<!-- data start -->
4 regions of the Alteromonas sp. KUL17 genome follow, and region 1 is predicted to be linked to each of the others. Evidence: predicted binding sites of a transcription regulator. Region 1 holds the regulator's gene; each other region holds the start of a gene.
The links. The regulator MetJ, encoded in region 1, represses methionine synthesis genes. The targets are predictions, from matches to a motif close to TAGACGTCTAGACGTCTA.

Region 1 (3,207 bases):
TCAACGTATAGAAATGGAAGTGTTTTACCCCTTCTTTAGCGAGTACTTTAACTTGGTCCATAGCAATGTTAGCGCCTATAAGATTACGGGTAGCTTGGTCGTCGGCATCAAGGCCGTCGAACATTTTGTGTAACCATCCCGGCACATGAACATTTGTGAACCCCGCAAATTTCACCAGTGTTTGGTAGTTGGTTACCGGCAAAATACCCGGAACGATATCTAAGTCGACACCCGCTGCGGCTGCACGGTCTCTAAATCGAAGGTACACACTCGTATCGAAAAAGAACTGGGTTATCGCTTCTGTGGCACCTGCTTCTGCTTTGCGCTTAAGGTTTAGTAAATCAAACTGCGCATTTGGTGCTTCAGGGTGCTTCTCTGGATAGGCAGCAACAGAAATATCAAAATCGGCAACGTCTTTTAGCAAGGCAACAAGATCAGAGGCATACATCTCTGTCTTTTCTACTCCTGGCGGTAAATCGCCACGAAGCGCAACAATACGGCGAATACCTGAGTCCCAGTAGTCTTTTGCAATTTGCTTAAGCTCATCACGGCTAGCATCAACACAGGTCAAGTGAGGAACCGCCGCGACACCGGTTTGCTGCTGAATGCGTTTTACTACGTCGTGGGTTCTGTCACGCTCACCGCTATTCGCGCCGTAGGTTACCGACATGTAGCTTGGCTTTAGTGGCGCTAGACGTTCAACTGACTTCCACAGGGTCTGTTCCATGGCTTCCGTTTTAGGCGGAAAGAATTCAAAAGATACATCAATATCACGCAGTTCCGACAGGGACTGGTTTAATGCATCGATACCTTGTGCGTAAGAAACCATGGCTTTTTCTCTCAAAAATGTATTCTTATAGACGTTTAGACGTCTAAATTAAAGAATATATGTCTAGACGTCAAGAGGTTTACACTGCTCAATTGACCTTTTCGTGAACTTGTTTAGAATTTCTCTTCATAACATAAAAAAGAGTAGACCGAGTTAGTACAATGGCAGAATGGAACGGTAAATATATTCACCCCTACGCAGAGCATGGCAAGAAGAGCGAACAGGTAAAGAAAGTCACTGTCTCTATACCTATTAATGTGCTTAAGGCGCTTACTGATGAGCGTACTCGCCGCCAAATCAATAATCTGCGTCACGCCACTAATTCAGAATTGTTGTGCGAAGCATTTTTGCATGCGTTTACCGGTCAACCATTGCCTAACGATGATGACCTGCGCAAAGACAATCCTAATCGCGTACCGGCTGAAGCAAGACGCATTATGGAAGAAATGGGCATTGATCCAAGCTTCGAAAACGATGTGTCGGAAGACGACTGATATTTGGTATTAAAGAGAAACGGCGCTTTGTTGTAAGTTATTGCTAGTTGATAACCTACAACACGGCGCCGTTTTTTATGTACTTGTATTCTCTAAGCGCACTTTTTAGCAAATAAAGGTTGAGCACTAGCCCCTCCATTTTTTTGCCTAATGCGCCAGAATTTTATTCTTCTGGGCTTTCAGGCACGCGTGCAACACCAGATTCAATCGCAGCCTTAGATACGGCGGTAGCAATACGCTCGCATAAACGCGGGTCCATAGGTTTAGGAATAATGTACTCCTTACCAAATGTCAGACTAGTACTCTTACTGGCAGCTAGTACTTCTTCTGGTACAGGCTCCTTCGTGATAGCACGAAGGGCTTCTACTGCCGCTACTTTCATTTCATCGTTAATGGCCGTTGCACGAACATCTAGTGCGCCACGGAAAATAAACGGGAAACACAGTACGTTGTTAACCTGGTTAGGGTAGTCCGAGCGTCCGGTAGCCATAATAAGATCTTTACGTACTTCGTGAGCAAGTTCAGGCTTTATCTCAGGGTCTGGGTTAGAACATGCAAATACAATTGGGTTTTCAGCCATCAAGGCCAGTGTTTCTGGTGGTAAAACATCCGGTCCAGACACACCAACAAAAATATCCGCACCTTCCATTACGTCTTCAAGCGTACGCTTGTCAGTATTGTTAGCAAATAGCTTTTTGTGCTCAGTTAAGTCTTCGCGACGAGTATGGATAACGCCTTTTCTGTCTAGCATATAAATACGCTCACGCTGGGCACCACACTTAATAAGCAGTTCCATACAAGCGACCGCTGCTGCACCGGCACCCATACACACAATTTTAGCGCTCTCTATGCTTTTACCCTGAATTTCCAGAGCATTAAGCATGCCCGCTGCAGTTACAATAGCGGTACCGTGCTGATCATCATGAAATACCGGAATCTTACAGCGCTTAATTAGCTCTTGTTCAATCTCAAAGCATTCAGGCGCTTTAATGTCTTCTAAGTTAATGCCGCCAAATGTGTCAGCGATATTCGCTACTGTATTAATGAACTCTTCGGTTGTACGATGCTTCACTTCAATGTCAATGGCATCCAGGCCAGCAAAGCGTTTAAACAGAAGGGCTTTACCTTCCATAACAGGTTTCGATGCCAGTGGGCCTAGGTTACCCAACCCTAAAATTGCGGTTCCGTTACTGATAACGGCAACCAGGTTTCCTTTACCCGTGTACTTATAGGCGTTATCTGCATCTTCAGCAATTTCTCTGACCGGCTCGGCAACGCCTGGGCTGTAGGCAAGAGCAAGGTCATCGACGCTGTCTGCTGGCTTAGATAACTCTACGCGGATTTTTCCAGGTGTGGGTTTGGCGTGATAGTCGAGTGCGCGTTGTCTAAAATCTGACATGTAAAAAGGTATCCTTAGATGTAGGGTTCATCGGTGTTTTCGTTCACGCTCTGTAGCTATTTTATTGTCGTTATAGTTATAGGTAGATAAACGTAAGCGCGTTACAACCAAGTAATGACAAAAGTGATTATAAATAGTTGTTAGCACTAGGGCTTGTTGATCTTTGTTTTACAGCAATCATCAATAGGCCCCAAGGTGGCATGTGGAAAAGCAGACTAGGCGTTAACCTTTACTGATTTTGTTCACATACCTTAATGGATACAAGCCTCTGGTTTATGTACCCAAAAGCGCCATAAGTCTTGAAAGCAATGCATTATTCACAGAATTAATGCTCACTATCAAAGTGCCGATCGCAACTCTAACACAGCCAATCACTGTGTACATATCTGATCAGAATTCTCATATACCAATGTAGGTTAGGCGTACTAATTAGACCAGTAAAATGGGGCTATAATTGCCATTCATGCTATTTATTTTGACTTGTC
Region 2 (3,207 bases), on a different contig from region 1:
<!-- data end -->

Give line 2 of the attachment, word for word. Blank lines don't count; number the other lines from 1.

The links. The regulator MetJ, encoded in region 1, represses methionine synthesis genes. The targets are predictions, from matches to a motif close to TAGACGTCTAGACGTCTA.